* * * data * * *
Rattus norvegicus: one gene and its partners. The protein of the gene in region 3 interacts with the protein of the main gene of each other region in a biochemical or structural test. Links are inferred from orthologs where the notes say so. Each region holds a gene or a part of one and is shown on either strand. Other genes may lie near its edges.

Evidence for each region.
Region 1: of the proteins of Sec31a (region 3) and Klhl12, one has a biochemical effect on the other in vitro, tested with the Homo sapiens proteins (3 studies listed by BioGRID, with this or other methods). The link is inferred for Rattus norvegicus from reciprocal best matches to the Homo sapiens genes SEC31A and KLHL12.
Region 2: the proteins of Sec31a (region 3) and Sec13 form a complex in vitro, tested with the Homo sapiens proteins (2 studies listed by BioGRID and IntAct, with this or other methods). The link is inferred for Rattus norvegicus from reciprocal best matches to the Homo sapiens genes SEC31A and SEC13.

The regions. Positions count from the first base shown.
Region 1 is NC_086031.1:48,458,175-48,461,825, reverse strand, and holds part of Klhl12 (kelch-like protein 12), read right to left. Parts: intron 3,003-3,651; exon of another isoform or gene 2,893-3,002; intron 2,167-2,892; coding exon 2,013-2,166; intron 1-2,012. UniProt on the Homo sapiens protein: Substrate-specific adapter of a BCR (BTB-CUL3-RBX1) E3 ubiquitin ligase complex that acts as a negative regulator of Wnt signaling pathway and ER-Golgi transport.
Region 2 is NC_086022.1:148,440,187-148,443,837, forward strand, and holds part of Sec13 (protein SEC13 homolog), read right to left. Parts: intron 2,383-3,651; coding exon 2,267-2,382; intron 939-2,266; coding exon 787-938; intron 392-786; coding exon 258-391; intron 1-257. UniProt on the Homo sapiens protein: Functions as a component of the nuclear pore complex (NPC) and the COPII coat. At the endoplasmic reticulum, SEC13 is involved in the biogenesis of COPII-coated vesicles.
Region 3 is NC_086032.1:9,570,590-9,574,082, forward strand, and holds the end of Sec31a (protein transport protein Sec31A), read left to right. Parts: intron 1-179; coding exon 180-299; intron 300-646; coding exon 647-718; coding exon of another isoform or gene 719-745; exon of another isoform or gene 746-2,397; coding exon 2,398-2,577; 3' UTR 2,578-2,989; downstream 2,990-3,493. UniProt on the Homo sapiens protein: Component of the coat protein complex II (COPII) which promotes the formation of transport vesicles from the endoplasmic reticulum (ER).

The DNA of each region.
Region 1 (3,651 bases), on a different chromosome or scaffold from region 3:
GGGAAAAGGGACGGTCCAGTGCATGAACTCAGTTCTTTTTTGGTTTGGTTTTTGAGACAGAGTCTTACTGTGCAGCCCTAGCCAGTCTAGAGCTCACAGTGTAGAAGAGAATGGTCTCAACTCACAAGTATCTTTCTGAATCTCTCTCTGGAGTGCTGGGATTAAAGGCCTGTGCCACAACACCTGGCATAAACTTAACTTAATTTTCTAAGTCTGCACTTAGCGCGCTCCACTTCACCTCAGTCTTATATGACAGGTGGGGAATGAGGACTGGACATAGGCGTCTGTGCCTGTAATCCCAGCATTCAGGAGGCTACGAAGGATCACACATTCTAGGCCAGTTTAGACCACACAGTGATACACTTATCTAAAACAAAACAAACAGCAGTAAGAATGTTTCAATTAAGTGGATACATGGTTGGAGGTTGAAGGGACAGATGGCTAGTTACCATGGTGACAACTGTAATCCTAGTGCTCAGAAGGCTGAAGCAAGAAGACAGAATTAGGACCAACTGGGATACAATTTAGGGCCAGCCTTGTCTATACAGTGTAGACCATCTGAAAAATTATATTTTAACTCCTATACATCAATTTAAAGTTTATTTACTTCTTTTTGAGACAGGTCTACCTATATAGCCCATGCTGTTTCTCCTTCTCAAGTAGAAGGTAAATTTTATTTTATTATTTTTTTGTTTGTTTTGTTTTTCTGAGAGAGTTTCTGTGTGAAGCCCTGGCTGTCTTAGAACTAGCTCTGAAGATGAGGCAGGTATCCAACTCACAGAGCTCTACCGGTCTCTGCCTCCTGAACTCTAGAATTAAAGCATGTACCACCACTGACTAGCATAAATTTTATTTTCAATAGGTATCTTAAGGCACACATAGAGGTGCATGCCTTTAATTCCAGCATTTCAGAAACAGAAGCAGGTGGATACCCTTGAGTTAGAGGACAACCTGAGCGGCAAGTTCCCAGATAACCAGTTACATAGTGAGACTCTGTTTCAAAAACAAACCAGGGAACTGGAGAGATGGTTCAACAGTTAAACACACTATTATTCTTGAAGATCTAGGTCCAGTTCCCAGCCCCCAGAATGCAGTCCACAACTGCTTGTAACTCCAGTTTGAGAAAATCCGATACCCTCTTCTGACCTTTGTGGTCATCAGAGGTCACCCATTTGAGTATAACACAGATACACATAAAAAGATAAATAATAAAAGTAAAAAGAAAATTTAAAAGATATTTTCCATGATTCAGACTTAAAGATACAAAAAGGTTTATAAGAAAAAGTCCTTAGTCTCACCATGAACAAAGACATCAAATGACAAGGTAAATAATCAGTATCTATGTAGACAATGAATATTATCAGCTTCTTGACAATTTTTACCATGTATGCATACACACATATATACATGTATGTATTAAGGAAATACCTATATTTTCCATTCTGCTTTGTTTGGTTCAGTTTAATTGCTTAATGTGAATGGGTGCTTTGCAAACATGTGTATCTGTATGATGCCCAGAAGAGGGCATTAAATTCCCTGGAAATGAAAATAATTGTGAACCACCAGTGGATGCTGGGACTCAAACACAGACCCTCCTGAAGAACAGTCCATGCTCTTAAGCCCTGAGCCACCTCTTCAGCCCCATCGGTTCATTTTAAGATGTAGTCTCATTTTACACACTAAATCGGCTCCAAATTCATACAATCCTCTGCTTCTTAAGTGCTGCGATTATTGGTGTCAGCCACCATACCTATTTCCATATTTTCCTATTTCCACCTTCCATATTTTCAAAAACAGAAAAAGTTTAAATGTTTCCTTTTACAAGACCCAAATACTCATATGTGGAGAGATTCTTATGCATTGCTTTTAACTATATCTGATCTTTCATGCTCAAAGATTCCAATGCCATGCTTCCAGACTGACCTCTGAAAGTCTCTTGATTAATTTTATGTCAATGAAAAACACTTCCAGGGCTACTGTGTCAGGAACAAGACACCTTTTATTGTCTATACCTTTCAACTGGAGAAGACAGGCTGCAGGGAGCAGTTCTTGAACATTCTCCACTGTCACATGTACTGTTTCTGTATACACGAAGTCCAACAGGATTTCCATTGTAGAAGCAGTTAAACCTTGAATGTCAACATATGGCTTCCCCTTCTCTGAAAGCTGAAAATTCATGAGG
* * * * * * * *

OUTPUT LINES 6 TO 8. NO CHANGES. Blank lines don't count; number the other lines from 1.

Region 1 is NC_086031.1:48,458,175-48,461,825, reverse strand, and holds part of Klhl12 (kelch-like protein 12), read right to left. Parts: intron 3,003-3,651; exon of another isoform or gene 2,893-3,002; intron 2,167-2,892; coding exon 2,013-2,166; intron 1-2,012. UniProt on the Homo sapiens protein: Substrate-specific adapter of a BCR (BTB-CUL3-RBX1) E3 ubiquitin ligase complex that acts as a negative regulator of Wnt signaling pathway and ER-Golgi transport.
Region 2 is NC_086022.1:148,440,187-148,443,837, forward strand, and holds part of Sec13 (protein SEC13 homolog), read right to left. Parts: intron 2,383-3,651; coding exon 2,267-2,382; intron 939-2,266; coding exon 787-938; intron 392-786; coding exon 258-391; intron 1-257. UniProt on the Homo sapiens protein: Functions as a component of the nuclear pore complex (NPC) and the COPII coat. At the endoplasmic reticulum, SEC13 is involved in the biogenesis of COPII-coated vesicles.
Region 3 is NC_086032.1:9,570,590-9,574,082, forward strand, and holds the end of Sec31a (protein transport protein Sec31A), read left to right. Parts: intron 1-179; coding exon 180-299; intron 300-646; coding exon 647-718; coding exon of another isoform or gene 719-745; exon of another isoform or gene 746-2,397; coding exon 2,398-2,577; 3' UTR 2,578-2,989; downstream 2,990-3,493. UniProt on the Homo sapiens protein: Component of the coat protein complex II (COPII) which promotes the formation of transport vesicles from the endoplasmic reticulum (ER).